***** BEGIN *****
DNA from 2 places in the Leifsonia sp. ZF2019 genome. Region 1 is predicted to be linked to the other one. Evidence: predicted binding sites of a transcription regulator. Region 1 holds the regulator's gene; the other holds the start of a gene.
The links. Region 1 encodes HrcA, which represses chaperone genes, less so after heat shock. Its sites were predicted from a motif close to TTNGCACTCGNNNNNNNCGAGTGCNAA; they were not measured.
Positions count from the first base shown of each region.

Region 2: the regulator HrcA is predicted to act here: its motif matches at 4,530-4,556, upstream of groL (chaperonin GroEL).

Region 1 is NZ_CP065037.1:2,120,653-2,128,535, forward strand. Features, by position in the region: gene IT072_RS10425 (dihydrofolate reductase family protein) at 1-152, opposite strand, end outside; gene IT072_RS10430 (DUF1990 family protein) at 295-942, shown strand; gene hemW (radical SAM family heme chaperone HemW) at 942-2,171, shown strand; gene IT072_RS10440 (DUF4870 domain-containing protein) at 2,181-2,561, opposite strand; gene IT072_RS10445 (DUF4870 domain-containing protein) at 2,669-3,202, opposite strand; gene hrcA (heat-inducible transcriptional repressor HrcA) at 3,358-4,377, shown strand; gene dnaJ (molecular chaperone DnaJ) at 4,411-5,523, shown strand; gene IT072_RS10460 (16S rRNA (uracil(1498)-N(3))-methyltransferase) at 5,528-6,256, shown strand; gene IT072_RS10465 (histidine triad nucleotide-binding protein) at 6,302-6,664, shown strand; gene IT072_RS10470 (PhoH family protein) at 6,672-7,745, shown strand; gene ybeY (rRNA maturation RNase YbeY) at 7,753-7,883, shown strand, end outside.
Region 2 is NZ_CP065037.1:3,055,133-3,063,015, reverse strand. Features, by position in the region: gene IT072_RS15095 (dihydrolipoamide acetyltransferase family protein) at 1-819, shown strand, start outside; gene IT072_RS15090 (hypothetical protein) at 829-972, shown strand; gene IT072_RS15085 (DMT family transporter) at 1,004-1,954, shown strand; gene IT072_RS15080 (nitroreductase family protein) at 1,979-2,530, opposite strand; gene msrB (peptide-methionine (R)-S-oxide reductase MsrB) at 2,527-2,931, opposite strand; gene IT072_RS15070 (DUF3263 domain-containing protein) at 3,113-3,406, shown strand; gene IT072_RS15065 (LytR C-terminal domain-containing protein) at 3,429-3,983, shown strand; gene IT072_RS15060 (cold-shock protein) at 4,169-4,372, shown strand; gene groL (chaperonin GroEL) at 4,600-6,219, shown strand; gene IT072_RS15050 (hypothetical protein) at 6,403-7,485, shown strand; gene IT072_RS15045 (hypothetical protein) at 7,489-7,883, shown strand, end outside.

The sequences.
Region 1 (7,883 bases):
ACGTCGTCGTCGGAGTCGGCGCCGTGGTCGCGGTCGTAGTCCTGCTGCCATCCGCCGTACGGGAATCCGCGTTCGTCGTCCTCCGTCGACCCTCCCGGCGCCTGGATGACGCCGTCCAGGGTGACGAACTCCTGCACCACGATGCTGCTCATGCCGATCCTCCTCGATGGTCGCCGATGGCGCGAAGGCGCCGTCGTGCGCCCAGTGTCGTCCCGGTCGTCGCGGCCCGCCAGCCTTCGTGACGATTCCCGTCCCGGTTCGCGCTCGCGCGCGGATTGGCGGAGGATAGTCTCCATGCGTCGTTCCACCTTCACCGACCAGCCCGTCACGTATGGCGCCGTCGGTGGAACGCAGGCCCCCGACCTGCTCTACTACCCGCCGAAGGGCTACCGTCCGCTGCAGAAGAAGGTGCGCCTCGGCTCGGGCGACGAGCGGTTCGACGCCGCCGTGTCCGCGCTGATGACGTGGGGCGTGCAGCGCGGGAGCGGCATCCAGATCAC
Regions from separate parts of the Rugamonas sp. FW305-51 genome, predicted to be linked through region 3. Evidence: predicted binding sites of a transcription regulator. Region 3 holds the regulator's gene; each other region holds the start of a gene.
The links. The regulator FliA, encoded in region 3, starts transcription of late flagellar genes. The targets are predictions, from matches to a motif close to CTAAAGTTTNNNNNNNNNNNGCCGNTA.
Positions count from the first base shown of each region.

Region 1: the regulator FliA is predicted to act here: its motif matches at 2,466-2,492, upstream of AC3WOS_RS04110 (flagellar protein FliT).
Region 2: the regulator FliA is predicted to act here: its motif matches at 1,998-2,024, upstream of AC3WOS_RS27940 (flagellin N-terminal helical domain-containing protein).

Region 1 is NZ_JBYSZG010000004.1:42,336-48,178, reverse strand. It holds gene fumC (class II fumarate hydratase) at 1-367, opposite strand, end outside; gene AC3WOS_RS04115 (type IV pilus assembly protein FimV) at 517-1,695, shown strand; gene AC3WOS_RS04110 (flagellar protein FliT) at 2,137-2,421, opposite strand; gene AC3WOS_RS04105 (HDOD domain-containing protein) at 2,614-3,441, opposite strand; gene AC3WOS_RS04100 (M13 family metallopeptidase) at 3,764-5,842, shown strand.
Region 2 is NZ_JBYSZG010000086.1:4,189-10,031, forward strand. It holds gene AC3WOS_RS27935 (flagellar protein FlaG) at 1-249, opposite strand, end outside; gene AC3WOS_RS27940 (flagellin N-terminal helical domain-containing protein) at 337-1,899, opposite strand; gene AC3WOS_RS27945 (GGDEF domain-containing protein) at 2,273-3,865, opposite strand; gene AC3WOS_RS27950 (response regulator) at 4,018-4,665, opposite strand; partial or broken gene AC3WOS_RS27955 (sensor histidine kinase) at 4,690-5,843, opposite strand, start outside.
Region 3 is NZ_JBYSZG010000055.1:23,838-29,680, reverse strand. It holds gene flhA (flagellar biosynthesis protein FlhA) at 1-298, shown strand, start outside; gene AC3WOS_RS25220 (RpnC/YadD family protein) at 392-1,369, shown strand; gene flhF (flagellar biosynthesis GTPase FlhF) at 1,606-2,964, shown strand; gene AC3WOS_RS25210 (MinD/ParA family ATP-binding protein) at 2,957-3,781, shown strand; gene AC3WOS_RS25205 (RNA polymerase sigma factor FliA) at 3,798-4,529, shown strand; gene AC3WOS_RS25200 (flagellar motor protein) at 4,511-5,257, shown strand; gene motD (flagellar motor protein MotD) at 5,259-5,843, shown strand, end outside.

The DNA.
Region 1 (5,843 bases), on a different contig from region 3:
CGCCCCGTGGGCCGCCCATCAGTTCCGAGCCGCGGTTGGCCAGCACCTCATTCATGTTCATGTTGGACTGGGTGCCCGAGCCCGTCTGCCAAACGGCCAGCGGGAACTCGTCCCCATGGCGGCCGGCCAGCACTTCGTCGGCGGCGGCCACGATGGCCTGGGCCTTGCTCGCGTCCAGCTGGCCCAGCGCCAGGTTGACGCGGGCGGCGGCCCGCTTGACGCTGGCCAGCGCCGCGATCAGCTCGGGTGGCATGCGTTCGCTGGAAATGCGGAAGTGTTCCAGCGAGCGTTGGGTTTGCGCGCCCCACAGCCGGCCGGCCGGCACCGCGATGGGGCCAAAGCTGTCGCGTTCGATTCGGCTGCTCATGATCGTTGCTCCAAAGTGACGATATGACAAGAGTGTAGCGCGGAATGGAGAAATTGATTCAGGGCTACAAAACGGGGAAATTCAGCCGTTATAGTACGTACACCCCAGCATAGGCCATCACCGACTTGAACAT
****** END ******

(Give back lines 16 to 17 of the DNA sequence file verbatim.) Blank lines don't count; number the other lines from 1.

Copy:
Region 2 is NZ_JBYSZG010000086.1:4,189-10,031, forward strand. It holds gene AC3WOS_RS27935 (flagellar protein FlaG) at 1-249, opposite strand, end outside; gene AC3WOS_RS27940 (flagellin N-terminal helical domain-containing protein) at 337-1,899, opposite strand; gene AC3WOS_RS27945 (GGDEF domain-containing protein) at 2,273-3,865, opposite strand; gene AC3WOS_RS27950 (response regulator) at 4,018-4,665, opposite strand; partial or broken gene AC3WOS_RS27955 (sensor histidine kinase) at 4,690-5,843, opposite strand, start outside.
Region 3 is NZ_JBYSZG010000055.1:23,838-29,680, reverse strand. It holds gene flhA (flagellar biosynthesis protein FlhA) at 1-298, shown strand, start outside; gene AC3WOS_RS25220 (RpnC/YadD family protein) at 392-1,369, shown strand; gene flhF (flagellar biosynthesis GTPase FlhF) at 1,606-2,964, shown strand; gene AC3WOS_RS25210 (MinD/ParA family ATP-binding protein) at 2,957-3,781, shown strand; gene AC3WOS_RS25205 (RNA polymerase sigma factor FliA) at 3,798-4,529, shown strand; gene AC3WOS_RS25200 (flagellar motor protein) at 4,511-5,257, shown strand; gene motD (flagellar motor protein MotD) at 5,259-5,843, shown strand, end outside.